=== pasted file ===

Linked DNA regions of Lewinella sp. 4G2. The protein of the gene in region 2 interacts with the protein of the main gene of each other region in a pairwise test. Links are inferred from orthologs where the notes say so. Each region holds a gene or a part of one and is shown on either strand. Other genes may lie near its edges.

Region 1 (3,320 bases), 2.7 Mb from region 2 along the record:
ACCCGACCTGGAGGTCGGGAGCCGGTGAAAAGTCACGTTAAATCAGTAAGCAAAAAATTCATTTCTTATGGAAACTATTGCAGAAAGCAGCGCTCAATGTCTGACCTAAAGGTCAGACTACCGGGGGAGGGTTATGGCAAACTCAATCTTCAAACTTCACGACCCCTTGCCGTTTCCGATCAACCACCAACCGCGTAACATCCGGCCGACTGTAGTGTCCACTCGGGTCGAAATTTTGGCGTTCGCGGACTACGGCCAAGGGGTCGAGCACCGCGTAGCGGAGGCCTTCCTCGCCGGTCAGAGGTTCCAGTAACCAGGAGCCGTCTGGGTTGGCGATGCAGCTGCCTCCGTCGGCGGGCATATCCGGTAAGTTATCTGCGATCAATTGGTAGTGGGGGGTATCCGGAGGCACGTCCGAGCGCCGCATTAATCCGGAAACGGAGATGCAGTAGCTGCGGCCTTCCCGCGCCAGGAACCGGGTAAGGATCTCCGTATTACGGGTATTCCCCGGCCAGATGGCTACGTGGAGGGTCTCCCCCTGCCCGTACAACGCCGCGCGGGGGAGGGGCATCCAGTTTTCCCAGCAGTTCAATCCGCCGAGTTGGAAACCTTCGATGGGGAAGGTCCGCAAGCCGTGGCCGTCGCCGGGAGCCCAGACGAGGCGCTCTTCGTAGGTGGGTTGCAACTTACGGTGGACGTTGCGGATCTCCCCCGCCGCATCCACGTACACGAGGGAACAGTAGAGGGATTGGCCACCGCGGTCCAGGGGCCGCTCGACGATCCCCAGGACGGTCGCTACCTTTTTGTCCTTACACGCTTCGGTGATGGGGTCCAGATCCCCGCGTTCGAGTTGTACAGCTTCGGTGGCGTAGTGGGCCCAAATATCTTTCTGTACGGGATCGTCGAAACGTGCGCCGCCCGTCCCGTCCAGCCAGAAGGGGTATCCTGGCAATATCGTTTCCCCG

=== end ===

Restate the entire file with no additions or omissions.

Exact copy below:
Linked DNA regions of Lewinella sp. 4G2. The protein of the gene in region 2 interacts with the protein of the main gene of each other region in a pairwise test. Links are inferred from orthologs where the notes say so. Each region holds a gene or a part of one and is shown on either strand. Other genes may lie near its edges.

Region 1 (3,320 bases), 2.7 Mb from region 2 along the record:
ACCCGACCTGGAGGTCGGGAGCCGGTGAAAAGTCACGTTAAATCAGTAAGCAAAAAATTCATTTCTTATGGAAACTATTGCAGAAAGCAGCGCTCAATGTCTGACCTAAAGGTCAGACTACCGGGGGAGGGTTATGGCAAACTCAATCTTCAAACTTCACGACCCCTTGCCGTTTCCGATCAACCACCAACCGCGTAACATCCGGCCGACTGTAGTGTCCACTCGGGTCGAAATTTTGGCGTTCGCGGACTACGGCCAAGGGGTCGAGCACCGCGTAGCGGAGGCCTTCCTCGCCGGTCAGAGGTTCCAGTAACCAGGAGCCGTCTGGGTTGGCGATGCAGCTGCCTCCGTCGGCGGGCATATCCGGTAAGTTATCTGCGATCAATTGGTAGTGGGGGGTATCCGGAGGCACGTCCGAGCGCCGCATTAATCCGGAAACGGAGATGCAGTAGCTGCGGCCTTCCCGCGCCAGGAACCGGGTAAGGATCTCCGTATTACGGGTATTCCCCGGCCAGATGGCTACGTGGAGGGTCTCCCCCTGCCCGTACAACGCCGCGCGGGGGAGGGGCATCCAGTTTTCCCAGCAGTTCAATCCGCCGAGTTGGAAACCTTCGATGGGGAAGGTCCGCAAGCCGTGGCCGTCGCCGGGAGCCCAGACGAGGCGCTCTTCGTAGGTGGGTTGCAACTTACGGTGGACGTTGCGGATCTCCCCCGCCGCATCCACGTACACGAGGGAACAGTAGAGGGATTGGCCACCGCGGTCCAGGGGCCGCTCGACGATCCCCAGGACGGTCGCTACCTTTTTGTCCTTACACGCTTCGGTGATGGGGTCCAGATCCCCGCGTTCGAGTTGTACAGCTTCGGTGGCGTAGTGGGCCCAAATATCTTTCTGTACGGGATCGTCGAAACGTGCGCCGCCCGTCCCGTCCAGCCAGAAGGGGTATCCTGGCAATATCGTTTCCCCG